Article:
Reduced Amylin Release Is a Characteristic of Impaired Glucose Tolerance and Type 2 Diabetes in Japanese Americans

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Abstract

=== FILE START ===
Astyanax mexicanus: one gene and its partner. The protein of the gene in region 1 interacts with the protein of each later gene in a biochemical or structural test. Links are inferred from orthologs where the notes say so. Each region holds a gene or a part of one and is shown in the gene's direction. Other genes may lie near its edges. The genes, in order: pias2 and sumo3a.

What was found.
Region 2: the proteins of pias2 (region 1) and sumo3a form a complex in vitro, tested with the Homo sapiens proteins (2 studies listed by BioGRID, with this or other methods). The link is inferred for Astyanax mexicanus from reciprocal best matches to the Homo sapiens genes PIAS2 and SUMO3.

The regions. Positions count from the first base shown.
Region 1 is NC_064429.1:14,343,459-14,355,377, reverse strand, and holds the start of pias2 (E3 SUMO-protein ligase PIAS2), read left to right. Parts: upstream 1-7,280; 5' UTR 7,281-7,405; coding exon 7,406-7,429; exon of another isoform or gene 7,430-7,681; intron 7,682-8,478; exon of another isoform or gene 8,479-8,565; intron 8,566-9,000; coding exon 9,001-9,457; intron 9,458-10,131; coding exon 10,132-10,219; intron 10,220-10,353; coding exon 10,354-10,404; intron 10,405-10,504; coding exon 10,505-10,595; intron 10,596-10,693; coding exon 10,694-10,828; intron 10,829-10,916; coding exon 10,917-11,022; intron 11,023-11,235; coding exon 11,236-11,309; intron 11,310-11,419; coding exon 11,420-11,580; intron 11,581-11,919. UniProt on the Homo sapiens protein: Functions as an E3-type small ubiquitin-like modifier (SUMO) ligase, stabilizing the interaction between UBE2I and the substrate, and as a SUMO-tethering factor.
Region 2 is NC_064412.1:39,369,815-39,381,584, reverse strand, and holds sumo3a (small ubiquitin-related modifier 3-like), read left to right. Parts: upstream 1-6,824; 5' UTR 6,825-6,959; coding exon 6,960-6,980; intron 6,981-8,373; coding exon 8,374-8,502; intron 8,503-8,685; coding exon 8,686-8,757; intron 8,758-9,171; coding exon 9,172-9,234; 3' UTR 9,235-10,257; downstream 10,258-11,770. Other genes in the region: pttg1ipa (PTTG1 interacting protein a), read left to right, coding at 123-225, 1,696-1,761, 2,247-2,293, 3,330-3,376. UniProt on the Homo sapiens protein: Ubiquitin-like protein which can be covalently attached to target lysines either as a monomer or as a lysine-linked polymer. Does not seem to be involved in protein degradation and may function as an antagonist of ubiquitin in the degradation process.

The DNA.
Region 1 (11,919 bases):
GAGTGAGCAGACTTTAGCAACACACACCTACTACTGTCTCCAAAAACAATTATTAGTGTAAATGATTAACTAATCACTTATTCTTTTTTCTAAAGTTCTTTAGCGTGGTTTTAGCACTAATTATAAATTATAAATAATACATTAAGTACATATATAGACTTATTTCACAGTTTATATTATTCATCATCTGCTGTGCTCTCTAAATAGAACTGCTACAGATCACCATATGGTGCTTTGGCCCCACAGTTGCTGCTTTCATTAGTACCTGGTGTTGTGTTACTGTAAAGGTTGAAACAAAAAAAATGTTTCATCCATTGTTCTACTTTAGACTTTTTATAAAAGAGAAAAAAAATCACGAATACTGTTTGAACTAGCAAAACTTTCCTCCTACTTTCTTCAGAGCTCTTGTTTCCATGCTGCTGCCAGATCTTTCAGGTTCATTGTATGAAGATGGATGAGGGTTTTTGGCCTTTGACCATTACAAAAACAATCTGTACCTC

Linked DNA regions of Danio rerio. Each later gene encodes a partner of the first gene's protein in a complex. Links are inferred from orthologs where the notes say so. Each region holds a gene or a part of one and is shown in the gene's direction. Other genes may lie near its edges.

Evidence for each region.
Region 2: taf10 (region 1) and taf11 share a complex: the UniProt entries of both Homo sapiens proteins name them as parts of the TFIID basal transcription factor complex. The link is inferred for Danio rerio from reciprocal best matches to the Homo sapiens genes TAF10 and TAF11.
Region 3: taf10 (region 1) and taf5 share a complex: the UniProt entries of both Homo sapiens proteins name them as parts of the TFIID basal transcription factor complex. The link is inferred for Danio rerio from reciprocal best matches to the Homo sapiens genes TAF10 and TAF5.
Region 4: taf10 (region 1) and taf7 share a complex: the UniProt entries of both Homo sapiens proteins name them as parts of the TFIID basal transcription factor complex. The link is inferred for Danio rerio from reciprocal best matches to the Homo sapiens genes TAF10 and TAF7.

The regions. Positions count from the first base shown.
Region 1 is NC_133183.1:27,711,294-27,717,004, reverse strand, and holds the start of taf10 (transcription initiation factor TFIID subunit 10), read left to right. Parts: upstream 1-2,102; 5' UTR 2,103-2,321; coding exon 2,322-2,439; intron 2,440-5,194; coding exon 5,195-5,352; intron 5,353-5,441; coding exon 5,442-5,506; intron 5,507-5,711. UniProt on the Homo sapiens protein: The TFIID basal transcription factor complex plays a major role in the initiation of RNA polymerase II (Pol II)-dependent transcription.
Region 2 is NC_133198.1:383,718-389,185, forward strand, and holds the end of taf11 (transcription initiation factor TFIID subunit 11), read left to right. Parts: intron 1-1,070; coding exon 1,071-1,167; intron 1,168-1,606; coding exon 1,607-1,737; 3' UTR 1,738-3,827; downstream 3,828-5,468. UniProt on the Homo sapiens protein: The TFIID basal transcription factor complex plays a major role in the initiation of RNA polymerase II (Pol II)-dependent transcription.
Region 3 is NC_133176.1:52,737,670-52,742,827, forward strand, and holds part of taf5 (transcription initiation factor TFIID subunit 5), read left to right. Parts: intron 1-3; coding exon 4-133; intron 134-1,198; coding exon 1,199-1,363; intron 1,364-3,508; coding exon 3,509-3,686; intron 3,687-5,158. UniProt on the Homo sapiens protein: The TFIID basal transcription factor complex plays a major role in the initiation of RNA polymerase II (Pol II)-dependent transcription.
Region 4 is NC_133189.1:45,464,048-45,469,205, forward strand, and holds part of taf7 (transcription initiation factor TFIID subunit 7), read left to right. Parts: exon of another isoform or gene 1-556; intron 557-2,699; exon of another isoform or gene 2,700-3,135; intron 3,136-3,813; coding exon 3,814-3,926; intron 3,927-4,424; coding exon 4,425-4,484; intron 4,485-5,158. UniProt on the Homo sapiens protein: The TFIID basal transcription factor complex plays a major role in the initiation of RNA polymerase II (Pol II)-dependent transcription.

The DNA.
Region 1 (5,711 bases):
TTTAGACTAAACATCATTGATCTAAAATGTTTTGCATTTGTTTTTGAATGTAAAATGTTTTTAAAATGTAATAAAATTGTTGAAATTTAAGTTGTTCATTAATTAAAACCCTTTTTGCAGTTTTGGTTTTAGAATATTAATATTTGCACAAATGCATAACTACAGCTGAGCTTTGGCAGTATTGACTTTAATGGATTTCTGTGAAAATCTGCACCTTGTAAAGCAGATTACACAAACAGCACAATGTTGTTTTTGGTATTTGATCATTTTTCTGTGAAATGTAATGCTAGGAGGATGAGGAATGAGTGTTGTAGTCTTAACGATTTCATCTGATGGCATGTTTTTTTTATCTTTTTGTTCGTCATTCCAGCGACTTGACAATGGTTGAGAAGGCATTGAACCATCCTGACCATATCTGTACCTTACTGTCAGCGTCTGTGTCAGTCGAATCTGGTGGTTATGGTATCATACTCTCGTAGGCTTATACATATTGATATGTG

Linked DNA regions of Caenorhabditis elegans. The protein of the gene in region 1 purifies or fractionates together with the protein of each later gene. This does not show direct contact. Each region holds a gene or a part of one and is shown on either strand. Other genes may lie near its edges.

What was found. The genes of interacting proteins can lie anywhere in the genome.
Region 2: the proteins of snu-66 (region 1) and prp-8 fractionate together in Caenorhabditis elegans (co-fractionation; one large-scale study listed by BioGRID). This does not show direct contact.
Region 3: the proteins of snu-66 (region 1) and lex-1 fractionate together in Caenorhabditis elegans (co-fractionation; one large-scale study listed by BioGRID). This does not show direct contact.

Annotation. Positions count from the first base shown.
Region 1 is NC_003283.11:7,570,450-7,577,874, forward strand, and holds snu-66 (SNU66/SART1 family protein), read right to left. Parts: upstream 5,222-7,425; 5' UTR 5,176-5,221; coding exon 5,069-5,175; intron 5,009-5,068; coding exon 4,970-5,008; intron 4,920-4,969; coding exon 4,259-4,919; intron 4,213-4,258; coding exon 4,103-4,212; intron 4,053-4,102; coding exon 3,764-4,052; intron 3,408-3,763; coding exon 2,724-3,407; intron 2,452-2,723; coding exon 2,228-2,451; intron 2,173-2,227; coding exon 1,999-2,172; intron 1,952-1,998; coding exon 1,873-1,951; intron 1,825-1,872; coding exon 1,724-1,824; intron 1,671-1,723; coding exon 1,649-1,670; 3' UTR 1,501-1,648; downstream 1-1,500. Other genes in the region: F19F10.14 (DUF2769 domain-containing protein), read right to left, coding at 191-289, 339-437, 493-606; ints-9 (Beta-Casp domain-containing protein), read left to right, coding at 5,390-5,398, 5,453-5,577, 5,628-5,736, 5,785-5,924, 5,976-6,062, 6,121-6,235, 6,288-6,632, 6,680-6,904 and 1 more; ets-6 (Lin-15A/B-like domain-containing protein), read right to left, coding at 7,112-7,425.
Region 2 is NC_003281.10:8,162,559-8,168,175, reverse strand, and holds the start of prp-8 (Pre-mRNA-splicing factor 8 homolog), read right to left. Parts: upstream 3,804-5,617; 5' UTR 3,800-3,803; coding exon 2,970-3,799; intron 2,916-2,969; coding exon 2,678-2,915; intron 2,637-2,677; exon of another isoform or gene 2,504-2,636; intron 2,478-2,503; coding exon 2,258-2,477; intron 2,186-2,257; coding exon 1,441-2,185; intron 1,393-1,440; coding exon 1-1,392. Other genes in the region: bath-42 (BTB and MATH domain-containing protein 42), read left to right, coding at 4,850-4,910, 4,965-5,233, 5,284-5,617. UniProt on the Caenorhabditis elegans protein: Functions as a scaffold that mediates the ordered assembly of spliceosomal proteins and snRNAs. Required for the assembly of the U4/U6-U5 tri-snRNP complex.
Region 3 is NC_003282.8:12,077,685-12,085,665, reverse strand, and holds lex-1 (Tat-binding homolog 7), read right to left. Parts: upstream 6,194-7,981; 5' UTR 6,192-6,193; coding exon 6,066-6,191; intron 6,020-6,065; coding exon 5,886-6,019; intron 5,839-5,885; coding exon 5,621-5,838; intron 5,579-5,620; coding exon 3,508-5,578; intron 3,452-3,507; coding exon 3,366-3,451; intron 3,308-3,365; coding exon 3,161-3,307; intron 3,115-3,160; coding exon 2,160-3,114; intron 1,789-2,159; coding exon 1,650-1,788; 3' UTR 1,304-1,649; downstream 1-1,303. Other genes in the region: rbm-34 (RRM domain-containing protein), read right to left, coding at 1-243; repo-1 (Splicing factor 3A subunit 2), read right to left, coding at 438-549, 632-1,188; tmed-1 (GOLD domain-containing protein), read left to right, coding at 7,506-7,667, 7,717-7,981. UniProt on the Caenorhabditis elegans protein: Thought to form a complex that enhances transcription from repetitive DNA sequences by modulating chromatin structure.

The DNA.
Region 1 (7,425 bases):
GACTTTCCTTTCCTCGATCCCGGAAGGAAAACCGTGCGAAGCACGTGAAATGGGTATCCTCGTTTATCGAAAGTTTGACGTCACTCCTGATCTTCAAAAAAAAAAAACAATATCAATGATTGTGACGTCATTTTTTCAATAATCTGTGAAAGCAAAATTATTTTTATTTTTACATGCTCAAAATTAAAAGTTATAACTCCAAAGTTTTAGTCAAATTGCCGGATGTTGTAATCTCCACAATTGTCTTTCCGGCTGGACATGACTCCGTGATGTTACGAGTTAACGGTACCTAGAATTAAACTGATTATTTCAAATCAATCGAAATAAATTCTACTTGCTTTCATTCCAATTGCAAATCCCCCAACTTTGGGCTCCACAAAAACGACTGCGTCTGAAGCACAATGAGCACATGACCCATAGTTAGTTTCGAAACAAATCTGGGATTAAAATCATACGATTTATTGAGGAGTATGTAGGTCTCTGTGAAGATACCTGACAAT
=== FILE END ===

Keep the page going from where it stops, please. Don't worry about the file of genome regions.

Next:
Islet amyloid is a characteristic feature of type 2 diabetes.Its major component is the normal beta-cell secretory product amylin, or islet amyloid polypeptide (IAPP). To determine whether increased or disproportionate release of amylin may explain the propensity for amyloid deposition in type 2 diabetes, we measured plasma amylin-like immunoreactivity (ALI) and immunoreactive insulin (IRI) release in response to an oral glucose load in 94 Japanese-American subjects with normal glucose tolerance (NGT; n = 56), impaired glucose tolerance (IGT; n = 10), and type 2 diabetes (n = 28) as defined by World Health Organization criteria. The incremental increase in ALI, IRI, and glucose (G) at 30 min after oral glucose ingestion was used to calculate Delta ALI/Delta G and Delta IRI/Delta G as measures of beta-cell function. Overall glucose metabolism was assessed as the incremental glucose area (glucose AUC) during the 2 h of the oral glucose tolerance test. As expected, plasma glucose concentrations at both fasting (NGT, 5.0 +/- 0.4; IGT, 5.5 +/- 0.1; type 2 diabetes, 6.2 +/- 0.3 mmol/l; P < 0.0001) and 2 h (NGT, 6.7 +/- 0.1; IGT, 9.4 +/- 0.3; type 2 diabetes, 13.2 +/- 0.5 mmol/l; P < 0.0001) were elevated in individuals with IGT and type 2 diabetes. In response to glucose ingestion, plasma IRI and ALI increased in all subjects, but these increments were lower in individuals with reduced glucose tolerance, as reflected in the Delta IRI/Delta G (NGT, 119 +/- 10.3; IGT, 60.7 +/- 7.1; type 2 diabetes, 49.7 +/- 5.4 pmol/l; P < 0.0001) and Delta ALI/Delta G (NGT, 2.6 +/- 0.2; IGT, 1.8 +/- 0.3; type 2 diabetes, 1.2 +/- 0.1 pmol/l; P < 0.0001). Moreover, these reductions in the 30-min incremental ALI and IRI responses were proportionate such that the molar ratio of ALI to IRI was not different among the three groups (NGT, 2.6 +/- 0.2; IGT, 2.9 +/- 0.3; type 2 diabetes, 2.9 +/- 0.3%; NS). Further, the relationship between beta-cell function, measured as either Delta IRI/Delta G or Delta ALI/Delta G, and glucose metabolism, assessed as glucose AUC, was nonlinear and inverse in nature, with r2 values of 0.38 (P < 0.0001) and 0.33 (P < 0.0001), respectively. We conclude that the reduced beta-cell function of IGT and type 2 diabetes includes proportionate reductions in both IRI and ALI release. Thus, it is unlikely that the development of islet amyloid in type 2 diabetes is the result of increased release of ALI. Diabetes 47:640-645, 1998

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